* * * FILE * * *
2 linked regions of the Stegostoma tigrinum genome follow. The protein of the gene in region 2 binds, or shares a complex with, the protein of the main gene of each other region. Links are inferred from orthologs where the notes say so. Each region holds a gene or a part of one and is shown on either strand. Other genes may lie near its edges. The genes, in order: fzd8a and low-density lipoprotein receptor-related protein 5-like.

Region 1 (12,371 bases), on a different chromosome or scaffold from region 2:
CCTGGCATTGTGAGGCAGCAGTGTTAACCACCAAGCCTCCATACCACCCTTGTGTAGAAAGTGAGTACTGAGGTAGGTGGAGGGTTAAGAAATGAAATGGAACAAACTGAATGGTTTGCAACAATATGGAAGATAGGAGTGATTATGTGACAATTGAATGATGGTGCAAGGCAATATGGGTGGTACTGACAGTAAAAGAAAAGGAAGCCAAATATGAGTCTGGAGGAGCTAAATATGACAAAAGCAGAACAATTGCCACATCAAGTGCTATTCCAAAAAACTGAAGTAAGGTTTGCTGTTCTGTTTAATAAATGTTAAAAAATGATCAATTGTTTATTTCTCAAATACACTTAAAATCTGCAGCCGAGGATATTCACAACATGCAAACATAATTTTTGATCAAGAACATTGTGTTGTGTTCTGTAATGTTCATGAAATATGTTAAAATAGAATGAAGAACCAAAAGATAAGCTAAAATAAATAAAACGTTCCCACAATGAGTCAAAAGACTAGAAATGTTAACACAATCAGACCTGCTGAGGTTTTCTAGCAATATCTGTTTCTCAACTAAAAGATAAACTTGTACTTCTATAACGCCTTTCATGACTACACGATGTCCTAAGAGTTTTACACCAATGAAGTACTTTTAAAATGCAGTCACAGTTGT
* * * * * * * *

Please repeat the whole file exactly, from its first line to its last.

2 linked regions of the Stegostoma tigrinum genome follow. The protein of the gene in region 2 binds, or shares a complex with, the protein of the main gene of each other region. Links are inferred from orthologs where the notes say so. Each region holds a gene or a part of one and is shown on either strand. Other genes may lie near its edges. The genes, in order: fzd8a and low-density lipoprotein receptor-related protein 5-like.

Region 1 (12,371 bases), on a different chromosome or scaffold from region 2:
CCTGGCATTGTGAGGCAGCAGTGTTAACCACCAAGCCTCCATACCACCCTTGTGTAGAAAGTGAGTACTGAGGTAGGTGGAGGGTTAAGAAATGAAATGGAACAAACTGAATGGTTTGCAACAATATGGAAGATAGGAGTGATTATGTGACAATTGAATGATGGTGCAAGGCAATATGGGTGGTACTGACAGTAAAAGAAAAGGAAGCCAAATATGAGTCTGGAGGAGCTAAATATGACAAAAGCAGAACAATTGCCACATCAAGTGCTATTCCAAAAAACTGAAGTAAGGTTTGCTGTTCTGTTTAATAAATGTTAAAAAATGATCAATTGTTTATTTCTCAAATACACTTAAAATCTGCAGCCGAGGATATTCACAACATGCAAACATAATTTTTGATCAAGAACATTGTGTTGTGTTCTGTAATGTTCATGAAATATGTTAAAATAGAATGAAGAACCAAAAGATAAGCTAAAATAAATAAAACGTTCCCACAATGAGTCAAAAGACTAGAAATGTTAACACAATCAGACCTGCTGAGGTTTTCTAGCAATATCTGTTTCTCAACTAAAAGATAAACTTGTACTTCTATAACGCCTTTCATGACTACACGATGTCCTAAGAGTTTTACACCAATGAAGTACTTTTAAAATGCAGTCACAGTTGT